The Peregrine family home is in Emerald, N.C., and the novel is, in part, a wild retelling of the Wizard of Oz, with Annie as Dorothy and her father as the sham of a wizard. Or is he a sham?
There’s a great deal that’s hilarious and entertaining in this story, but there also is much that is touching. The treasures are not all gems or money. There is much to be discovered about the human heart, about love, forgiveness and the meaning of family.
You’ll race through the 400-plus pages faster than a speeding jet, and you’ll want the story to keep going when you reach the end.
As much as I loved the book, though, I did encounter an annoying problem when reading it.
The problem, I believe, is not really Malone’s. He’s obviously a writer with great imagination, exuberance and passion about the tale he is spinning. All writers, and especially the exuberant ones writing larger-than-life romps, need editors. This book did not get the editing it deserved.
Authors can have poetic license, and fiction does not have to adhere slavishly to reality. But if a writer is going to use real places and institutions and call them by name, then he needs to get those details right. Otherwise, the reader who knows the places or institutions will be jarred by the errors right out of the fictional world the author is trying to create.
That’s what happened to me when reading this book. I had to stop, find a pen, and start marking all the details that were wrong about the Naval Academy, where my son had just spent four years. No, state senators don’t make nominations to the service academies. No, midshipmen don’t learn to fly jets at Annapolis. They graduate after four years of college courses that are heavy on math, science and engineering, and then, if they are going to become pilots, they go to flight school at Pensacola. They aren’t on vacation when they learn of their service selection; they are on campus for the big day. They don’t “retire” from the Navy, as Brad supposedly did, while in their 20s. They resign, if they so choose, after giving the Navy the five or so years they owe; to retire, an officer would have to serve in the Navy about four times that long. And on and on.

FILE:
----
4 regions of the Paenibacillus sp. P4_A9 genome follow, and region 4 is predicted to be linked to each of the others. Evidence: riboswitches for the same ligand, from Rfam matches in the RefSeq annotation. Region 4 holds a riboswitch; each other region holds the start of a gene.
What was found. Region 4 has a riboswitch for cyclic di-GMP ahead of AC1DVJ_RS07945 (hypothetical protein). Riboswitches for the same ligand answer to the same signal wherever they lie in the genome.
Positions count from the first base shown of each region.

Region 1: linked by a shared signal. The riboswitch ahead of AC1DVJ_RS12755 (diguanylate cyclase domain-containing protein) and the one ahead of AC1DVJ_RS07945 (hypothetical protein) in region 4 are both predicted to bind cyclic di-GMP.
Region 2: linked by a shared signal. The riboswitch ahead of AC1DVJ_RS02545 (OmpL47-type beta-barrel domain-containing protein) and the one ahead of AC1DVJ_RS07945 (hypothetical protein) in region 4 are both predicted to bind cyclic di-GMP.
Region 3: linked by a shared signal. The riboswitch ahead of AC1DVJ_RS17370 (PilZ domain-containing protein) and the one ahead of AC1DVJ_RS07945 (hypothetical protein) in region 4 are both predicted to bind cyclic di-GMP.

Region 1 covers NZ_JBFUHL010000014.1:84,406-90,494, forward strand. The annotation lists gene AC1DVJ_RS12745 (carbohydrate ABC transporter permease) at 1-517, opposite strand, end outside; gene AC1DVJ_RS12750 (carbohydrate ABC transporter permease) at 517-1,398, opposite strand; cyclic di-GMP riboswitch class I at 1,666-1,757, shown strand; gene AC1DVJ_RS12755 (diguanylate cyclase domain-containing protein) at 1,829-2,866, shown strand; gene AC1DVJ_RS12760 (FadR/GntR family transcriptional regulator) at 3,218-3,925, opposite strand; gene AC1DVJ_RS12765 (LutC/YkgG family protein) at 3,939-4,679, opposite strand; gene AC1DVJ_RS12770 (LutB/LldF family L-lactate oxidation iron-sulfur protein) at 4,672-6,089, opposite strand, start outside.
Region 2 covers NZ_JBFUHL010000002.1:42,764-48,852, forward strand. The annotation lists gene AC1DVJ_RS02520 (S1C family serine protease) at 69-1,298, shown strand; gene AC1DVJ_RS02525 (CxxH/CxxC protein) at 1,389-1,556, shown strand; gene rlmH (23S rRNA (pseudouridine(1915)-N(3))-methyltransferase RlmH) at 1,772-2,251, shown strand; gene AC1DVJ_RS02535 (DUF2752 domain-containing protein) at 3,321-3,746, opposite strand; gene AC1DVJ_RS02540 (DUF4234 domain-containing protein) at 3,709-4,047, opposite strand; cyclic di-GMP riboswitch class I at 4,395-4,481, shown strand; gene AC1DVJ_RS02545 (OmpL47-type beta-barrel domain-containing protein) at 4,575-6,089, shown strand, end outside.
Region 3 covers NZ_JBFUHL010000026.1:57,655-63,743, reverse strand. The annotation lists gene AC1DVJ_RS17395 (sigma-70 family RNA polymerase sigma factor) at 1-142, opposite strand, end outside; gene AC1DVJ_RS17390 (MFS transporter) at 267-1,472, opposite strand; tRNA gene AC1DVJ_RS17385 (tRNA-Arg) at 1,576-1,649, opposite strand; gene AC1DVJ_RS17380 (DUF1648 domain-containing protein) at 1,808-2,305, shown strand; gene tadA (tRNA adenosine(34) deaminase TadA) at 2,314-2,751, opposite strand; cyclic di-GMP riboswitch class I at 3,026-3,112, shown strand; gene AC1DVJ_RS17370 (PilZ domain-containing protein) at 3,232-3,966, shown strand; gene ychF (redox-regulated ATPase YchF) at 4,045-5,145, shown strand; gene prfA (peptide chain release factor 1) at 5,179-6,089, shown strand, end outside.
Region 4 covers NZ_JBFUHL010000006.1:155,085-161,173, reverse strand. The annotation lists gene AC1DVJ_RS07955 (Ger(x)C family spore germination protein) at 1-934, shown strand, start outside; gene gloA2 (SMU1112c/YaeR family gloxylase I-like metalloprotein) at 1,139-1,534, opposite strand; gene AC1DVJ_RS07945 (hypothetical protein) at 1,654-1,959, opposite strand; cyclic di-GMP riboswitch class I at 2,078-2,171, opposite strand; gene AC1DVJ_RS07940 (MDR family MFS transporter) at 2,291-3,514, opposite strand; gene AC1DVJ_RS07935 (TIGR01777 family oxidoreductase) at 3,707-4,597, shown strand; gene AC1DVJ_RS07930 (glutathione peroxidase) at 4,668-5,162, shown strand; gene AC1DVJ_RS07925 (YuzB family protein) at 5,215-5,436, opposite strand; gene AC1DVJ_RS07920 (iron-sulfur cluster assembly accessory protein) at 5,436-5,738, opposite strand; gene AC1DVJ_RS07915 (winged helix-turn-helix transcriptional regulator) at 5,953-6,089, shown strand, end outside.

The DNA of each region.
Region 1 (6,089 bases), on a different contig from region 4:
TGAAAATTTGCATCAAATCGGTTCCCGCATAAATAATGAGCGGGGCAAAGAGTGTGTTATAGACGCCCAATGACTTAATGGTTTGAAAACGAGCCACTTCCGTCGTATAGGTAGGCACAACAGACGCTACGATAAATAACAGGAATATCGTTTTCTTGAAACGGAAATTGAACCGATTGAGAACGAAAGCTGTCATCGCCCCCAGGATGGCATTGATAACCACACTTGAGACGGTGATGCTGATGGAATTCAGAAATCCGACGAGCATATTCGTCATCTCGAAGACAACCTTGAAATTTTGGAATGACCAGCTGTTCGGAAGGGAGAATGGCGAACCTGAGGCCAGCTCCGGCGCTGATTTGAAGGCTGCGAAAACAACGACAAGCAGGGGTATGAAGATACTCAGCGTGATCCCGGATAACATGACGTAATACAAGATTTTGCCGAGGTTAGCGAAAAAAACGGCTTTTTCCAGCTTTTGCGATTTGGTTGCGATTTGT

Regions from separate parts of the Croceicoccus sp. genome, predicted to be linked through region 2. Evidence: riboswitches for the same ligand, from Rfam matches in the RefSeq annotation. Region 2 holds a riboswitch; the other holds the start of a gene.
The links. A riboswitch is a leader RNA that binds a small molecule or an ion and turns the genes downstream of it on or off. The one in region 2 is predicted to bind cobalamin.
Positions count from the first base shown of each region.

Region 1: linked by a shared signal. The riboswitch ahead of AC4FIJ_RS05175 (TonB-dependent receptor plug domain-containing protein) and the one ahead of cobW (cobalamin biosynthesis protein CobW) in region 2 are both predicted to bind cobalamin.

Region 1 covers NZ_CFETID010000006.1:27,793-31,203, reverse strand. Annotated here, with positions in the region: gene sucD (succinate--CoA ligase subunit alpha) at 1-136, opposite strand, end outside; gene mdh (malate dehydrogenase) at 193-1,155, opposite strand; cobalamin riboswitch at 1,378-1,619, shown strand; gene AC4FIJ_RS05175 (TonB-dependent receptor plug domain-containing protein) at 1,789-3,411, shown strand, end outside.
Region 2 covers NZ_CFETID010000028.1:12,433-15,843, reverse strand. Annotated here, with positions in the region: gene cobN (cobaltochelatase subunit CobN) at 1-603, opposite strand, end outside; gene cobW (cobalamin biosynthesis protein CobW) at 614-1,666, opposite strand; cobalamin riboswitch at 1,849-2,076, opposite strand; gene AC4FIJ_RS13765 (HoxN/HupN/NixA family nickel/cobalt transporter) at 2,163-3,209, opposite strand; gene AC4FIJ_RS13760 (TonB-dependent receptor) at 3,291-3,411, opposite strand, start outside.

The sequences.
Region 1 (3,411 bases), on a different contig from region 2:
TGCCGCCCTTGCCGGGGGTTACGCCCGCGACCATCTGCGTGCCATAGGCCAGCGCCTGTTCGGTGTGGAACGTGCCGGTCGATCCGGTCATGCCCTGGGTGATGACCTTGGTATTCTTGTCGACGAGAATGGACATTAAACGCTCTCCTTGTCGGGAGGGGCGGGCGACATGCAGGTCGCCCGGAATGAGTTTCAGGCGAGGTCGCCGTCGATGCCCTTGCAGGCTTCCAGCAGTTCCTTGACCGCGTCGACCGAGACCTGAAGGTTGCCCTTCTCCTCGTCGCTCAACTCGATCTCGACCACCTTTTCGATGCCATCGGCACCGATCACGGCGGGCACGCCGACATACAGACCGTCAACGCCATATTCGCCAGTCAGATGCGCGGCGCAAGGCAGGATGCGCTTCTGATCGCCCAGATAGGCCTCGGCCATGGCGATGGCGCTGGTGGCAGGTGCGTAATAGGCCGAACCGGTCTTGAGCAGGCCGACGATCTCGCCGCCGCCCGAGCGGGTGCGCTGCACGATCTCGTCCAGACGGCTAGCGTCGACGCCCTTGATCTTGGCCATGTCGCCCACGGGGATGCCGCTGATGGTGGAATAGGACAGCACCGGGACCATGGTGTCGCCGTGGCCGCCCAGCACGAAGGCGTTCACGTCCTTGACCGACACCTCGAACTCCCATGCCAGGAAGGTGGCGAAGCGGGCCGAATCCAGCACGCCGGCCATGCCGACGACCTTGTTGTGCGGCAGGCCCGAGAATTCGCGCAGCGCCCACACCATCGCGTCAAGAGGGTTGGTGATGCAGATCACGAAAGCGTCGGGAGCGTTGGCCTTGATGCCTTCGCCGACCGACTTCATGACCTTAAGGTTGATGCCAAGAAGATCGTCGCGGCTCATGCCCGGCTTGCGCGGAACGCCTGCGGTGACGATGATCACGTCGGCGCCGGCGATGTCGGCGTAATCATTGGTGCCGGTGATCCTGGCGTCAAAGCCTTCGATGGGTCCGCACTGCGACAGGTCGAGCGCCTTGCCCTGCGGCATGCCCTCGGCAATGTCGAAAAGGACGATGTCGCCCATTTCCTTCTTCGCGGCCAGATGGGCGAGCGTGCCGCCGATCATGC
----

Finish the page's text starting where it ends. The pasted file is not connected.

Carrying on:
It would have been just as easy to get the details right. Doing so would not have changed the essence of the story. But it would have made the novel more enjoyable for readers who are familiar with the service academies; surely, I am not the only one.
There are other sloppy details that just needed an editor’s eye. Malone has Annie and Brad getting married in a justice of the peace’s office, but he also has a Navy chaplain officiating, which seems unlikely. He writes that the wedding takes place in “an ugly desert town west of the San Diego base,” but the only thing west of the San Diego naval base is the Pacific Ocean.
I could go on, but you get the point. Michael Malone is a great writer. I love his books. A great writer deserves a good editor, but good editors seem to have become obsolete and expendable. What a shame.